The Public Paperfolding History Project

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Last updated 30/4/2024


The Hexagonal Packet
This page is being used to collect information about the history of the paperfolding design I call the Hexagonal Packet. Please contact me if you know any of this information is incorrect or if you have any other information that should be added. Thank you.



In the early 1990's a large number of rodent-chewed Hexagonal Packets containing seeds were discovered in the attic of The Woodlands, a historic estate in Philadelphia, once owned by the botanist William Hamilton (1735–1840). Some of these bear dates. Others are labelled in the handwriting of William Hamilton himself or his neighbour William Bartram (1739-1823), who was also a plant collector. The example pictured below is dated 1803.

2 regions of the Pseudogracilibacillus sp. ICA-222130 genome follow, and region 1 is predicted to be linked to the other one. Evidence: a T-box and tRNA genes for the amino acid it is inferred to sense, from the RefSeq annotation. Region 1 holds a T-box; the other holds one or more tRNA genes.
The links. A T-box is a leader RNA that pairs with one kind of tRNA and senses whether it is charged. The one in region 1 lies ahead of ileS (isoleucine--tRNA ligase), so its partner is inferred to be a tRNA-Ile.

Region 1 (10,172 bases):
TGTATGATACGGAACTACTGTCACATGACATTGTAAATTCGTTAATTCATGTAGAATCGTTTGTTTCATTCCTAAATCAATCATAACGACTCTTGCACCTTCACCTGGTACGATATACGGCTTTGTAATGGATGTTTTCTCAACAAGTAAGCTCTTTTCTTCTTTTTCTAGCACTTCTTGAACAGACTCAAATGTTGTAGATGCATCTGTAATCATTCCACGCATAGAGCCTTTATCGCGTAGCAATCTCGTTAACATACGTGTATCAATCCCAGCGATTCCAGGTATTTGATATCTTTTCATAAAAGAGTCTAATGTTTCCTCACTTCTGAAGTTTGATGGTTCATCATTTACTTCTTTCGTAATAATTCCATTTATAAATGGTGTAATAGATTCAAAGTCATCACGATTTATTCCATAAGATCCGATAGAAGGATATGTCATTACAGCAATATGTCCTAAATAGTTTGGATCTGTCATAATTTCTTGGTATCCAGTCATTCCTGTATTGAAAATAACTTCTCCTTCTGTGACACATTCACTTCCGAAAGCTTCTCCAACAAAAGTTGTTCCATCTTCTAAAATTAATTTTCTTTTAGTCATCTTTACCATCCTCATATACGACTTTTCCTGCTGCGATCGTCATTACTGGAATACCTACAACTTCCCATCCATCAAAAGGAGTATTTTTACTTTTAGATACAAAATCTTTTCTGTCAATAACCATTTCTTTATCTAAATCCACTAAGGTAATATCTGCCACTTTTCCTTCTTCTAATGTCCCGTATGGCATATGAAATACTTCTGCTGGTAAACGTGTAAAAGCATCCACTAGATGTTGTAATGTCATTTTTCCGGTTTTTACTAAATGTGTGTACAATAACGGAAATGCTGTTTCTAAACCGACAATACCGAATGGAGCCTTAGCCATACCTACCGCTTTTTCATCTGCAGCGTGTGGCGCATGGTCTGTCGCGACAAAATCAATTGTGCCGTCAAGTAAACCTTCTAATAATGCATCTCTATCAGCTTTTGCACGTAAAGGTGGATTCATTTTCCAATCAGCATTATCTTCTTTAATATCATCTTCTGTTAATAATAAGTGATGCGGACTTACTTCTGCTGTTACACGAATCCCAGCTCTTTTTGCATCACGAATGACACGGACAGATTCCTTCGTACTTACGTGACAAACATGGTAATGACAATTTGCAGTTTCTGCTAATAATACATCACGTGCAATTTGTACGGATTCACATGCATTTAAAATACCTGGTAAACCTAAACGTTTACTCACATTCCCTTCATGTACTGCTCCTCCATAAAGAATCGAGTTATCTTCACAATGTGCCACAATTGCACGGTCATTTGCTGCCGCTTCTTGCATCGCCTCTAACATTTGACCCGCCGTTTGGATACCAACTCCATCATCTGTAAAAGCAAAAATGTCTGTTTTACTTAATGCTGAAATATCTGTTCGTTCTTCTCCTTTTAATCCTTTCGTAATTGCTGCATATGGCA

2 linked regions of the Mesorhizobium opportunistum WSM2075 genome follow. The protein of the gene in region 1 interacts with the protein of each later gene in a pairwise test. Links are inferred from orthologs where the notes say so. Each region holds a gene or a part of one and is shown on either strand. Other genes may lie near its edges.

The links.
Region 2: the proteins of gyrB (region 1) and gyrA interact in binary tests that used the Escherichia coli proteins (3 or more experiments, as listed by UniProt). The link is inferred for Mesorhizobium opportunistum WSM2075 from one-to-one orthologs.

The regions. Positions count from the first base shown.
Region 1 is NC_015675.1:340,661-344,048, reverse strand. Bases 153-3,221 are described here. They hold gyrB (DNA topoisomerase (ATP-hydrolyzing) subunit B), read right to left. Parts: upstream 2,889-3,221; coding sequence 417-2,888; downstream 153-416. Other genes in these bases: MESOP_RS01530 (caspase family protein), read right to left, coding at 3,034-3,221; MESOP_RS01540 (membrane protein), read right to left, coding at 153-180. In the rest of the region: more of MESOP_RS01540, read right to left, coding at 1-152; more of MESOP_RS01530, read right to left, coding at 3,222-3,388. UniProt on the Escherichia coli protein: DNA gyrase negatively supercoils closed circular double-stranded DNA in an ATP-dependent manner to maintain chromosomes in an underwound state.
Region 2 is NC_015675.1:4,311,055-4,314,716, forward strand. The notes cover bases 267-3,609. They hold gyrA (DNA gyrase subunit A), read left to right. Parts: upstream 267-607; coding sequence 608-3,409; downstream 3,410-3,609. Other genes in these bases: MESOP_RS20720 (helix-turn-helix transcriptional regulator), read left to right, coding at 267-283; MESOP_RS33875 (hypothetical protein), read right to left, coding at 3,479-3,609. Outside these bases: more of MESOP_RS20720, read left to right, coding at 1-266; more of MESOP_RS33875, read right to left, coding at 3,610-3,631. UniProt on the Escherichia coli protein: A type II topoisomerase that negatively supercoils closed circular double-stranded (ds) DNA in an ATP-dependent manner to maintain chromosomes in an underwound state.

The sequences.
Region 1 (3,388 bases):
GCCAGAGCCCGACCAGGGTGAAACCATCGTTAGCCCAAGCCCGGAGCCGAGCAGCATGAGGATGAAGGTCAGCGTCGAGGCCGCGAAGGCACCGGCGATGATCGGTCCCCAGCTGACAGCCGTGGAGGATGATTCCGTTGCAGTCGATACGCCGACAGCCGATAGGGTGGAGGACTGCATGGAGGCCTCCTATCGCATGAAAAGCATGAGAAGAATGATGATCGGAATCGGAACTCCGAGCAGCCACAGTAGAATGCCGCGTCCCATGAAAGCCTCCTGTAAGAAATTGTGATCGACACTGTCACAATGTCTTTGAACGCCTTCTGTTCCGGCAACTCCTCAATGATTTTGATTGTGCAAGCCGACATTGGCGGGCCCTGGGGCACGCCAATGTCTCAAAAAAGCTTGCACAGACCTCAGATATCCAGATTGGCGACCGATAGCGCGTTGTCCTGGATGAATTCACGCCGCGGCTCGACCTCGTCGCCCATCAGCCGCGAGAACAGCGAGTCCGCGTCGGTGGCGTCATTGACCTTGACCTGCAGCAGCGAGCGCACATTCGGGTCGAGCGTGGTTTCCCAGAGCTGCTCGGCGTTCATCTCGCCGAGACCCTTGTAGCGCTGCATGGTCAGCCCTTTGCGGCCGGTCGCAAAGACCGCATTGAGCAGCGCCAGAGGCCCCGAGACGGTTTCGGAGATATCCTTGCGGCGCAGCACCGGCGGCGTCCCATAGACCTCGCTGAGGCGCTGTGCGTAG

The first diagrams for this design that I know of occur in 'Spielbuch fur Knaben' by Hermann Wagner, which was published by Verlag von Otto Spamer in Leipzig in 1864, although the foreword is dated May 1863, which argues that the book was complete at that date. It is called 'Ein Papiertute' (a paper bag).



The same design appears, using the same illustration, in 'Spielbuch fur Madchen' by Maria Leske (a pseudonym of Marina Krebs), which was published by Verlag von Otto Spamer in Leipzig in 1865.


The design also appears:


In 'La Ensenanza del Trabajo Manuel' by Pedro de Alcántara García and Teodosio Leal y Quiroga, which was published in Madrid in 1903, where it is described as a packet for seeds.



As 'Bolsa de Jardinero' (Gardener's Bag) in 'Guia Practica del Trabajo Manual Educativo' by Ezequiel Solana, which was published by Editorial Magisterio Español in Madrid in 1904.



As 'Die Sammet oder Perlentüte' (velvet or pearl bag) in Part 2 'Das Flechten' of 'Die Frobelschen Beschaftigungen' by Marie Muller-Wunderlich, which was published by Friedrich Brandstetter in Leipzig in 1910.